Following are the details of our upcoming meeting, plus the dates and tentative information about our other meetings in 2005. (Check out our Web site for updates.) So please do set these dates aside to join the Hated Rivals at the following soirées:
A Sherlock Holmes/Arthur Conan Doyle Mini-Film Fest!
(Starring Sherlock Holmes & Professor Challenger [of The Lost World])
Sunday, November 20, 2005, from 1:30-4:30 p.m.
At the Nora Library
8625 Guilford Avenue, Indianapolis, Indiana 46240
Directions and Details: Take I-465 on the north side of Indianapolis to the Meridian Street exit (U.S. 31). Turn south onto Meridian Street (a right turn if you’re coming from the west and a left turn if from the east). Drive south to 86th Street and turn left. The library is just a few blocks on your left, at the corner of 86th Street and Guilford Avenue. (For a map, go to www.imcpl.org/about/locations/nora.html and click the View Map link.) The program will include rare videos of a Sherlock Holmes series from the ’50s, plus the original, silent film version of Doyle’s The Lost World. Free snacks will be served. In fact, the entire program is free, so we hope to see you there!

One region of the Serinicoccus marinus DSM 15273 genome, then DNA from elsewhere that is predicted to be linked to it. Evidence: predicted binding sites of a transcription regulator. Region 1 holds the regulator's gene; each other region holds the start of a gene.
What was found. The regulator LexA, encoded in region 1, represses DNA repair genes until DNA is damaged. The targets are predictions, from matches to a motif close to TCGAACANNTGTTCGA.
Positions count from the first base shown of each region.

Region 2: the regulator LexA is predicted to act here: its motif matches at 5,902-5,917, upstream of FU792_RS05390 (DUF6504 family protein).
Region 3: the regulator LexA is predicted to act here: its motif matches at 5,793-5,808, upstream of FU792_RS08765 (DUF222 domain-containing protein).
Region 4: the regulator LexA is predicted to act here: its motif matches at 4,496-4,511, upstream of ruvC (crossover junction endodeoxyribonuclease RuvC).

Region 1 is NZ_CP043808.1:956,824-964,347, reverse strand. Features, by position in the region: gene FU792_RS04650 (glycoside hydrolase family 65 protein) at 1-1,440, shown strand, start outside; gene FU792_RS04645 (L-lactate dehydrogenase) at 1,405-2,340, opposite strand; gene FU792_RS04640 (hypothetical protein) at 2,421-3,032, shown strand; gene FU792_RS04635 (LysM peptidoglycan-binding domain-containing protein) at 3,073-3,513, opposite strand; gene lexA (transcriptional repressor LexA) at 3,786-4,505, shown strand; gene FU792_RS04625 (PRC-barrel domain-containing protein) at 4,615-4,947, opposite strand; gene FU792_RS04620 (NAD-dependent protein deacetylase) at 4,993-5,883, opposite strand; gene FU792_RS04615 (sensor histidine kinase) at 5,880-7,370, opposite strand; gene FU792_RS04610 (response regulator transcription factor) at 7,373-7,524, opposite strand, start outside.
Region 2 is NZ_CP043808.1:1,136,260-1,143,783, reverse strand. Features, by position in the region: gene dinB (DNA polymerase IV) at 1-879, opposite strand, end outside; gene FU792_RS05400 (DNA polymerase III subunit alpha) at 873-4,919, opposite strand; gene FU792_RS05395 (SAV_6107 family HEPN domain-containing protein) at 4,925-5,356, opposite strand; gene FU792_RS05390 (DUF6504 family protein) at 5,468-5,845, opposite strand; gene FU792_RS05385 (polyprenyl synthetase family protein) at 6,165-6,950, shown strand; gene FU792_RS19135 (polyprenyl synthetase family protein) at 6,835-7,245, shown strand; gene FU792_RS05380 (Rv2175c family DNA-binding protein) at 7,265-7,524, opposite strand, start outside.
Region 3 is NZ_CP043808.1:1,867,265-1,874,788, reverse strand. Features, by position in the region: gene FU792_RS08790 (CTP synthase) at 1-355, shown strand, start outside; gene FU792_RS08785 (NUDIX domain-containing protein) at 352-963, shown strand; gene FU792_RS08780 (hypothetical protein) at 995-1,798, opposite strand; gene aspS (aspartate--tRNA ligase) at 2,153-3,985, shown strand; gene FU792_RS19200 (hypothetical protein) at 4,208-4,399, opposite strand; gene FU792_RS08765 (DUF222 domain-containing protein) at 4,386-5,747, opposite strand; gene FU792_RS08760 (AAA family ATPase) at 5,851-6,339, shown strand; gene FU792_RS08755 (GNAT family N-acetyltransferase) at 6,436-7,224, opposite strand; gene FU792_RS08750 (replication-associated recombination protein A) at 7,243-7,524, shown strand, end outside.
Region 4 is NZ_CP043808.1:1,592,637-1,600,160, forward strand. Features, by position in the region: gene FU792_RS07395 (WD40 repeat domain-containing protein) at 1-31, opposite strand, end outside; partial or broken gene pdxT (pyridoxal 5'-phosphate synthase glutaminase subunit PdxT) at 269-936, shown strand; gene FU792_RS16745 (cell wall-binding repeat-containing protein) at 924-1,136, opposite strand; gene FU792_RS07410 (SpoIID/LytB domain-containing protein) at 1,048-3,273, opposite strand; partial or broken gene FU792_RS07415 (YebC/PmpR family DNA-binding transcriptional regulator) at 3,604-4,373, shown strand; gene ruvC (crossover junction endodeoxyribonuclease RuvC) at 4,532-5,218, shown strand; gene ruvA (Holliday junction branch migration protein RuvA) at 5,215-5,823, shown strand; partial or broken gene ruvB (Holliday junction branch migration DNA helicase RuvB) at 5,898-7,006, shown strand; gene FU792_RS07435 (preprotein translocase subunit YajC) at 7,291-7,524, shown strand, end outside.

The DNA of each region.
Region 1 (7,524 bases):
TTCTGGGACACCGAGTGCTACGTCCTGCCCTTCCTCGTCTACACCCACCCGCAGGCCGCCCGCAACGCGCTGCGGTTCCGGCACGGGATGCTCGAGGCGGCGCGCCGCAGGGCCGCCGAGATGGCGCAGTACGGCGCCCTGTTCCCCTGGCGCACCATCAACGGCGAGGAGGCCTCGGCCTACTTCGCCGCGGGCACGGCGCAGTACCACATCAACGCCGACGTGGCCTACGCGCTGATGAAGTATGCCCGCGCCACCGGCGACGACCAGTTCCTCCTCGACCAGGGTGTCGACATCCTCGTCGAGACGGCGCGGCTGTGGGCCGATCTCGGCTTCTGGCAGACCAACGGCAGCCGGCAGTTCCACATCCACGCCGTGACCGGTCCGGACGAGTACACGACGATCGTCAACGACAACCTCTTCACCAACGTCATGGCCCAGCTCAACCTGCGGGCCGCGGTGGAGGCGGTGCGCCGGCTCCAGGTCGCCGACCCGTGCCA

And don’t forget to mark your calendar for the first of next year’s great meetings . . .
Sunday, January 8 [Tentative]: Our Annual Victorian Tea & Sherlock Holmes Birthday Party
(Note: Dates and programs are tentative and subject to change as circumstances
change—but we’ll try to stick to these as much as possible!)
For more information, contact us at P.O. Box 26290, Indianapolis, IN 46226-0290; or send us an e-mail at firstname.lastname@example.org (And don’t forget to venture online to check out our Hated Rivals Web site at http://surrey-shore.freeservers.com, for recent updates.) See you again in two months, back on the ol’ Surrey Shore, where the game’s always afoot! (But you already knew that—didn’t you?)